Despite this powerful first-hand reporting – or perhaps because of it – Mohyeldin was nowhere to be seen on last night’s NBC Nightly News broadcast with Brian Williams. Instead, as Media Bistro’s Jordan Chariton noted, NBC curiously had Richard Engel – who was in Tel Aviv, and had just arrived there an hour or so earlier – “report” on the attack. Charlton wrote that “the decision to have Engel report the story for ‘Nightly’ instead of Mohyeldin angered some NBC News staffers.”
Indeed, numerous NBC employees, including some of the network’s highest-profile stars, were at first confused and then indignant over the use of Engel rather than Mohyeldin to report the story. But what they did not know, and what has not been reported until now, is that Mohyeldin was removed completely from reporting on Gaza by a top NBC executive, David Verdi, who ordered Mohyeldin to leave Gaza immediately.
In fairness, Mohyeldin was naive to think that reporting actual news was a way to advance your career working for a major network newscast.
Rather than applying to a bunch individual comments, I thought I’d make a few points as we ponder changes to the comment section.
Q: Why change?
A: Trolls destroy potentially interesting comment threads. Registration will not eliminate this problem but it will attenuate it.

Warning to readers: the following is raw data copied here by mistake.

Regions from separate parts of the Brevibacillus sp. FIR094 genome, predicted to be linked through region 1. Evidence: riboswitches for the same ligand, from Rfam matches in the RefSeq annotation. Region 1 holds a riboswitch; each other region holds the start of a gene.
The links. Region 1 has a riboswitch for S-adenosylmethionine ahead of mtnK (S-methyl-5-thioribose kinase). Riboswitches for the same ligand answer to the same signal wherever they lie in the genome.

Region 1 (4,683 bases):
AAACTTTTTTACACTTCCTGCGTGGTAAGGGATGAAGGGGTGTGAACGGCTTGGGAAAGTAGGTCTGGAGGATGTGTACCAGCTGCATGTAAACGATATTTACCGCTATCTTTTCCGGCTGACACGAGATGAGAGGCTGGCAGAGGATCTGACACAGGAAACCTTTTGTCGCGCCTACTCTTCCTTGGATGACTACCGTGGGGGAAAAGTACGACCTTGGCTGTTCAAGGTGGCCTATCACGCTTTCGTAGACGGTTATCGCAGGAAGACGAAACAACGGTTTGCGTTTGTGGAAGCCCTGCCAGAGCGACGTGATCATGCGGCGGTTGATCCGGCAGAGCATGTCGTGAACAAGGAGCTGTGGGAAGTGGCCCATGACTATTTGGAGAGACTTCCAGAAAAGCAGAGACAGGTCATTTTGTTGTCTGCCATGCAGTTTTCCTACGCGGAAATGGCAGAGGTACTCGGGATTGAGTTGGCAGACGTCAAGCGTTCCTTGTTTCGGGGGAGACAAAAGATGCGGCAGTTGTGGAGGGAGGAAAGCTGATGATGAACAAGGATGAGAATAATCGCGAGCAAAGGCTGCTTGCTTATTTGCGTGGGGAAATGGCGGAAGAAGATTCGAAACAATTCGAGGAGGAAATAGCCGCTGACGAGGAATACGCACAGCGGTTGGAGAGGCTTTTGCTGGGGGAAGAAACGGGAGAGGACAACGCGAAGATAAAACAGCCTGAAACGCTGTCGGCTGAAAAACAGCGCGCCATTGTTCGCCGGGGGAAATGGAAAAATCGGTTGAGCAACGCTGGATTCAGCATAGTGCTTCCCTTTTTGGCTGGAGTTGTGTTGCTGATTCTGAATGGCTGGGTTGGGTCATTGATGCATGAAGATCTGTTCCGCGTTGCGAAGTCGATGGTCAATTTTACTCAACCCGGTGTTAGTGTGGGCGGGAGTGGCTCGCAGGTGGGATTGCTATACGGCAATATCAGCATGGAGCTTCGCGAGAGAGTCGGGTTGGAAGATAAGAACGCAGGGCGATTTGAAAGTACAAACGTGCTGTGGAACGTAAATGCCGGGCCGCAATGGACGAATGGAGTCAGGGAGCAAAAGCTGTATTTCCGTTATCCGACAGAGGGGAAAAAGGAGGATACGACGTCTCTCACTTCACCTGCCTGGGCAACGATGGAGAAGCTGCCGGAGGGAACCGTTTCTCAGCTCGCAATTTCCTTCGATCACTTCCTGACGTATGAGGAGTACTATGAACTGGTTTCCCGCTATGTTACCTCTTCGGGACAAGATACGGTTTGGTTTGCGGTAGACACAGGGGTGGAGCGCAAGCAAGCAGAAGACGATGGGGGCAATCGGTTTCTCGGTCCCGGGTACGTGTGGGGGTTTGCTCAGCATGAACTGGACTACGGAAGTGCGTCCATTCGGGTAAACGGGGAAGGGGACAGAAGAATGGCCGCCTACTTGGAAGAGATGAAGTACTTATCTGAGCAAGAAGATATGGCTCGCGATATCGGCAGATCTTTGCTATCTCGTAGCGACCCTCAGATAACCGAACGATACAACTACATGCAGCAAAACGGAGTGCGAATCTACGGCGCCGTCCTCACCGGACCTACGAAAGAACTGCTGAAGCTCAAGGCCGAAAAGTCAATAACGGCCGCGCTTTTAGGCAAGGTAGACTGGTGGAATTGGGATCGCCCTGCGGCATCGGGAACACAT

Q: Why not delete troll comments?
A: In addition to time issues, since even the laziest pro forma trolling is guaranteed to immediately generate several comments deletions destroy comment threads by unraveling the threads.
Q: Why not disemvowel trolls/moderate comments?
A: Send me a check for $60 grand and we can consider this for a year. Otherwise, I already have a full time job.
Q: Are you going to switch to Facebook commenting? That sounds horrible!
Keep the feedback coming!
Things to click on and possibly read:
Shorter Sam Brownback: “My crazy Democratic opponent thinks that raising taxes is a way to solve the disastrous fiscal meltdown caused by the tax cuts I favored. But everyone knows this solution is insufficiently Reagan because Reagan, and in addition Reagan. Note: this “Reagan” bears no resemblance to the actual Reagan.”
This is…amazing in a horrible way:
Debra Harrell is currently in jail because she let her 9-year-old daughter play, unsupervised, in a public park. Almost everything about this story (which I noticed courtesy of Lenore Skenazy) is horrifying. Harrell works at McDonald’s. Her daughter used to tag along and stare at a screen at her mother’s workplace during the day. She asked to go to the park instead, was discovered to be without an adult, and her mother was arrested.
If I had grown up in South Carolina (and there was any chance these laws would be applied to white people), I think my parents would be doing life without parole. The idea that there are no circumstances under which a 9-year-old can be in public without supervision is bizarre. And the asusmption that 9-year-olds need constant supervision certainly isn’t reflected by American social policy (and that goes triple for deep red statehouses.)
And as Friedersdorf says, even if you assume that the child was in actual peril there’s no way that the trauma of being separated from her (arrested and now presumably unemployed) mother isn’t a net negative to the welfare of the child.
The Republican Party will never rest until it has stripped tens of millions of people of their health coverage, but at least their latest dumb lawsuit will fall into the symbolic rather than the substantive realm of opposition.